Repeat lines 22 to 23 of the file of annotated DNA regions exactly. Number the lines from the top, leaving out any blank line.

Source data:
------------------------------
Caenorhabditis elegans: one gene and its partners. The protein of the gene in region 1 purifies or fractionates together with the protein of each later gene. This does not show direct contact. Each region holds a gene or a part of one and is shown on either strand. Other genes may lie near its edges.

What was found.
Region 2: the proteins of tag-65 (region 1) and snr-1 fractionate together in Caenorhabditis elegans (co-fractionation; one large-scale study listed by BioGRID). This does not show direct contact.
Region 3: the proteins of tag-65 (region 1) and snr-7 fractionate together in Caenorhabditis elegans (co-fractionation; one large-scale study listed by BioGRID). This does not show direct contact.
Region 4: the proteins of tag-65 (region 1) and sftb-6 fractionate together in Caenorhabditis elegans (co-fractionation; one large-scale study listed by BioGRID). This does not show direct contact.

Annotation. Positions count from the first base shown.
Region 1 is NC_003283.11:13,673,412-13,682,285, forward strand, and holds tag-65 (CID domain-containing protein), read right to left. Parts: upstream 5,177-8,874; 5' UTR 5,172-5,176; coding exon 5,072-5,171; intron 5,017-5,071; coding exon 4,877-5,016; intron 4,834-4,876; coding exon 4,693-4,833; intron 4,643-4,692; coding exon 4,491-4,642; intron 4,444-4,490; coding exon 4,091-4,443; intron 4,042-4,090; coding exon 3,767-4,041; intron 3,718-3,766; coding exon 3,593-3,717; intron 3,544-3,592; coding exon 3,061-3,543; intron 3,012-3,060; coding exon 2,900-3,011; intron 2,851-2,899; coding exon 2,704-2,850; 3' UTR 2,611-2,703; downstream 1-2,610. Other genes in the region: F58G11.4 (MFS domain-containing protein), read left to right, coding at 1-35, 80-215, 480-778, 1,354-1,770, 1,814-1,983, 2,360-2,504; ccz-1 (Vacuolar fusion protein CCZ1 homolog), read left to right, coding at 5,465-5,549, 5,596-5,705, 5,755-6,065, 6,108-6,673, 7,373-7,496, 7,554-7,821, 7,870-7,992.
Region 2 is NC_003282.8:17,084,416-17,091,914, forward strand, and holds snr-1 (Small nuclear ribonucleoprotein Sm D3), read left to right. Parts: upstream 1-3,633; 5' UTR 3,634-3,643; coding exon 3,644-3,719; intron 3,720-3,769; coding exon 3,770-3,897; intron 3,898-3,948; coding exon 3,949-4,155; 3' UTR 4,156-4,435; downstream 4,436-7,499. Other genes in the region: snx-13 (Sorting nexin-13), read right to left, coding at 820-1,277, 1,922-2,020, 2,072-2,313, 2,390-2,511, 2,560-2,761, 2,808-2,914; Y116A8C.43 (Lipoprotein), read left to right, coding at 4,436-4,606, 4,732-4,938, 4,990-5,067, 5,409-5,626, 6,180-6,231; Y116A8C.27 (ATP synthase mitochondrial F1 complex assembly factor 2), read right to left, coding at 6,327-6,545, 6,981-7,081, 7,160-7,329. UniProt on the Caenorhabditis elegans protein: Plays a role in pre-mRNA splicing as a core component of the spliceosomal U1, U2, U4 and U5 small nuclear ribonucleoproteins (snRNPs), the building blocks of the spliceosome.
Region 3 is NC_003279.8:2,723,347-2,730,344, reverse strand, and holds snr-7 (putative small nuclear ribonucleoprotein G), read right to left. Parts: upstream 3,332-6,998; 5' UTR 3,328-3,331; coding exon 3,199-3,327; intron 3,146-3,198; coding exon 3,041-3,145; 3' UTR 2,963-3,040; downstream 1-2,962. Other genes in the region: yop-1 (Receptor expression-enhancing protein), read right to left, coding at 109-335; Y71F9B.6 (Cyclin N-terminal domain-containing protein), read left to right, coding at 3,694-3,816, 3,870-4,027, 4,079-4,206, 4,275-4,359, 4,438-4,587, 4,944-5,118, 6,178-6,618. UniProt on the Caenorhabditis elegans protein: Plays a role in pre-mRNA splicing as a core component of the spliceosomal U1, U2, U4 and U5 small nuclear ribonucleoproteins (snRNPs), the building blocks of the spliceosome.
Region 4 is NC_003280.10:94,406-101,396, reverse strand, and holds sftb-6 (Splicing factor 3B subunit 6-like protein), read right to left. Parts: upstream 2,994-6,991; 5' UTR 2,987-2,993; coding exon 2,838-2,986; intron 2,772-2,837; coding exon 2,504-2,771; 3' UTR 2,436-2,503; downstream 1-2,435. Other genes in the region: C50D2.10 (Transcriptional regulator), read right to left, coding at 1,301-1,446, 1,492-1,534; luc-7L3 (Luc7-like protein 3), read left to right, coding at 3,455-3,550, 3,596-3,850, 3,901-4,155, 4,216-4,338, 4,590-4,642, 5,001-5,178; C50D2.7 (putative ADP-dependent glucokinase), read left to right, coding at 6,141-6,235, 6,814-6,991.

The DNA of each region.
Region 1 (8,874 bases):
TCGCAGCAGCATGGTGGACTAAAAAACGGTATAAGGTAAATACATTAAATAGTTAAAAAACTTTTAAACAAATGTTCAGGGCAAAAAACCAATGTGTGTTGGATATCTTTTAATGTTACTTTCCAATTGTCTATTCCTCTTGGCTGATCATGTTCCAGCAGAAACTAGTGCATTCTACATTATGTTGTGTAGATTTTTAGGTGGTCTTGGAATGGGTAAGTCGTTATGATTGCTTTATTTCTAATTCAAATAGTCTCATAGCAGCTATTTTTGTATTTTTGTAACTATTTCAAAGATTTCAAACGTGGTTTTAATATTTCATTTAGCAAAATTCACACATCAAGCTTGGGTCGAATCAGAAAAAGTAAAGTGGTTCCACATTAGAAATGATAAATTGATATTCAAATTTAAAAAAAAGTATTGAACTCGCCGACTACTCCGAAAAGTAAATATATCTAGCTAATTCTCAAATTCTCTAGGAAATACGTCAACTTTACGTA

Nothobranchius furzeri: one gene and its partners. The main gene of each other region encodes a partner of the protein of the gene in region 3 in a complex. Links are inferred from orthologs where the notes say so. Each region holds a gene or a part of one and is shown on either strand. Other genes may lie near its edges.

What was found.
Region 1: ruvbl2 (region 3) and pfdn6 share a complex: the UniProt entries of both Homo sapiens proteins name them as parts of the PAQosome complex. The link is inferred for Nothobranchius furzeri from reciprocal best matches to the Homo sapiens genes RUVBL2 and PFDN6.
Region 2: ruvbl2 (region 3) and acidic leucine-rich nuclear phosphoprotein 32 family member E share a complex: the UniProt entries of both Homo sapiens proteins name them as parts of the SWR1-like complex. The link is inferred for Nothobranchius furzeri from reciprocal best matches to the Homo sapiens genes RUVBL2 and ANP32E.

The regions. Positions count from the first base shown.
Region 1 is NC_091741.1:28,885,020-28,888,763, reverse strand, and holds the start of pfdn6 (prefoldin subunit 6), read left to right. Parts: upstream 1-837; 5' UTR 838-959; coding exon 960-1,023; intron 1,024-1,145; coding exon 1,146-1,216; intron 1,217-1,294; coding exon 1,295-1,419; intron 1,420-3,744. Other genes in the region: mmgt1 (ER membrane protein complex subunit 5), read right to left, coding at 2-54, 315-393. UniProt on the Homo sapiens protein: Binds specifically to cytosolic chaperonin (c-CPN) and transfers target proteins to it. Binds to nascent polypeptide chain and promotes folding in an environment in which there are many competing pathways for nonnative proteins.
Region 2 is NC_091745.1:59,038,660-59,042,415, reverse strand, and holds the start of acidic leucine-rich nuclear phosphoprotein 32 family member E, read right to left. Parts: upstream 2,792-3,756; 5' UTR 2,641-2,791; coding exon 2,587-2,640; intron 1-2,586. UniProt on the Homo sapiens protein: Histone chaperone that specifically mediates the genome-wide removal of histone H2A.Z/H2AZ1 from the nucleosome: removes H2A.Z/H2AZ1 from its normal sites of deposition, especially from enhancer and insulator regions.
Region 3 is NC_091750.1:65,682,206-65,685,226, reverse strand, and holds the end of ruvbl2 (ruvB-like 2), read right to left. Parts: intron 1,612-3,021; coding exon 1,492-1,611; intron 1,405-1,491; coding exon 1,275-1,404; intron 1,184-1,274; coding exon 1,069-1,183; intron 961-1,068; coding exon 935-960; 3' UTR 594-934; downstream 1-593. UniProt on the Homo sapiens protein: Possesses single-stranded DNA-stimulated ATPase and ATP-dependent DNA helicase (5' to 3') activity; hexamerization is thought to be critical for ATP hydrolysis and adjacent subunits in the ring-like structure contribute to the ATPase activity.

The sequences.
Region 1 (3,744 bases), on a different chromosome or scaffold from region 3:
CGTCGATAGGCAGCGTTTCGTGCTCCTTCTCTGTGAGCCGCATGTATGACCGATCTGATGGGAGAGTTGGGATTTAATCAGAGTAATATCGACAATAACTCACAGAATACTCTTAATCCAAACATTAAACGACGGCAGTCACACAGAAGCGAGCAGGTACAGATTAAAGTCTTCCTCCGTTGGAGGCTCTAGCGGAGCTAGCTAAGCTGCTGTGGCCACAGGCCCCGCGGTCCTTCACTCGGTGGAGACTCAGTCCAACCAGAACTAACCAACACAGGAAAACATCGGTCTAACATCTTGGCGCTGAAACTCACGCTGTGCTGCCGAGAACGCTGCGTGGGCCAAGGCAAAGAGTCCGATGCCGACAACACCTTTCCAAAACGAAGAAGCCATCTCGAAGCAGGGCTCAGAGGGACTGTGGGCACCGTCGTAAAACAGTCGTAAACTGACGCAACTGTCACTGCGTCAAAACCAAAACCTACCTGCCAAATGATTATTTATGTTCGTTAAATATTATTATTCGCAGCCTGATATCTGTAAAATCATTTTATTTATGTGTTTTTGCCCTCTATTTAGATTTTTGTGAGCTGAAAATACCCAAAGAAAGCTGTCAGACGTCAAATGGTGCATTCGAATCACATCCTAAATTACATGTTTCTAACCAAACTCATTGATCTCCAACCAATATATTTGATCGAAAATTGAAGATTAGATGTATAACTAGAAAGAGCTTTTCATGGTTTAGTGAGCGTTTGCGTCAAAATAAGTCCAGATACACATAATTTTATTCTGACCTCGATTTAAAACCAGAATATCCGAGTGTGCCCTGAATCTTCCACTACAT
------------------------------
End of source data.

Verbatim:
The sequences.
Region 1 (3,744 bases), on a different chromosome or scaffold from region 3: